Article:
Causally nonseparable computing
Previous research has shown that the quantum switch has computational advantages over standard causally separable protocols, which suggests that causal nonseparability may have applications in quantum computing.
"The way quantum computers (or any device that performs some quantum information processing task) are studied typically assumes that the operations they perform are done in a definite order," Branciard said. "This is, for instance, a basic assumption of the standard 'circuit model' of quantum computation, which is commonly used to describe the functioning of quantum computers. Hence, the vast majority of results we know about the power of quantum computers (for example, what kinds of problems they can solve, with what efficiency, and the complexity of the algorithms they can run) apply only for cases with a definite causal order between all operations—in other words, for causally separable resources.
"The fact that quantum theory also allows for causally nonseparable resources (for example, the quantum switch) thus opens up new possibilities, and it is thus natural to expect that causally nonseparable resources can outperform causally separable ones for certain tasks."
An example of such a task, previously proposed by physicist Giulio Chiribella, involves determining whether the order of operations of a certain process matters: do you get the same result when you perform "A then B" as you do when performing "B then A"? If the result is the same, then the operations are said to commute; if not, they anticommute.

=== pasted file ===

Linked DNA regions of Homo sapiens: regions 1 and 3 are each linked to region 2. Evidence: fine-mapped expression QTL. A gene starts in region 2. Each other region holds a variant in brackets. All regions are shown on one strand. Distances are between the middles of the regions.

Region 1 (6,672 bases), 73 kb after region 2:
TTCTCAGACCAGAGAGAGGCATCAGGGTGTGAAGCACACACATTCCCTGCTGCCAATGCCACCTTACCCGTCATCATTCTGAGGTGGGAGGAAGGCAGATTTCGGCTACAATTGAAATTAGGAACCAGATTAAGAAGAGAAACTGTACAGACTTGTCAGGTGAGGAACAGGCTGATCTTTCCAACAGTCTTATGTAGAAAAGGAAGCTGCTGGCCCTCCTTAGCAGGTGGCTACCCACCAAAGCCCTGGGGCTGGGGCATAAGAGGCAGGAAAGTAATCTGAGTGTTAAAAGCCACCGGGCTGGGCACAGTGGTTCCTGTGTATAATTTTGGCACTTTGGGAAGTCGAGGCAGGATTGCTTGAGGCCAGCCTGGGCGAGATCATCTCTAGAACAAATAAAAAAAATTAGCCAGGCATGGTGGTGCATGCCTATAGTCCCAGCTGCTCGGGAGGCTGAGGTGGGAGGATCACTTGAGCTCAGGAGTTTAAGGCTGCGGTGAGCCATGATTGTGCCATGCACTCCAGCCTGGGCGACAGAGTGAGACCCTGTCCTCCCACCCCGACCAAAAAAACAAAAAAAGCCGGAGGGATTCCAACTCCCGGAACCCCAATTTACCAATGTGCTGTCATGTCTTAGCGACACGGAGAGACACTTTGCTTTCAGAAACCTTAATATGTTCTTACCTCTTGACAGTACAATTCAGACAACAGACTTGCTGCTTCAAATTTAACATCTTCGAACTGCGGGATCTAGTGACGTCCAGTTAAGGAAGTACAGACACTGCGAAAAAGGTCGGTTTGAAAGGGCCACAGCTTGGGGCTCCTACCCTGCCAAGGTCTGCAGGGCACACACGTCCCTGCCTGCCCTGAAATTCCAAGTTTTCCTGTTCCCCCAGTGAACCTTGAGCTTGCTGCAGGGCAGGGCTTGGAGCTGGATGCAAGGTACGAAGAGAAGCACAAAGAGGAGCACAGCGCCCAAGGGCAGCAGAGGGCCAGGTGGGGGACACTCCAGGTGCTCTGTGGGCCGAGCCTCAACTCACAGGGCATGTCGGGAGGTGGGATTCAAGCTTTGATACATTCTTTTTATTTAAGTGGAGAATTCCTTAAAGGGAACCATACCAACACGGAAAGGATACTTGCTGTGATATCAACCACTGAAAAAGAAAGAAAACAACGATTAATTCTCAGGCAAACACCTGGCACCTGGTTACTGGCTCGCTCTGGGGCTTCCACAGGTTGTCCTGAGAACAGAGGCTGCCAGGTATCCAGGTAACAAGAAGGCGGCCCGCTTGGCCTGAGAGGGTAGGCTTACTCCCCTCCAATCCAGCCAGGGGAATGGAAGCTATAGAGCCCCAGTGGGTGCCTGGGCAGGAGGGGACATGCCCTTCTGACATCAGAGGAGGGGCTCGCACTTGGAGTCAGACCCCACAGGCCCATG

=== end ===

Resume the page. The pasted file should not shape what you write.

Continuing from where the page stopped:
To answer this question, a causally separable process must perform both "A then B" and "B then A" orders and compare the results. On the other hand, a causally nonseparable process such as the quantum switch performs both orders simultaneously, in a quantum superposition, which solves the problem in one step. Not only is the nonseparable process more efficient, but in some cases it may be the only way to solve the problem—for instance, the "black boxes" used to perform the quantum operations may be destroyed after a single use, so that the procedure can only be performed once.
Since the quantum switch is the simplest example of causal nonseparability, the physicists hope that different kinds of causally nonseparable processes might allow for even stronger advantages over causally separable ones.
"More generally, I expect causally nonseparable processes to find applications in various other kinds of situations—just like entanglement proved to be useful for various applications in quantum information processing," Branciard said. "The full power of causal nonseparability is still to be discovered, and this makes this line of research particularly exciting!"
© 2015 Phys.org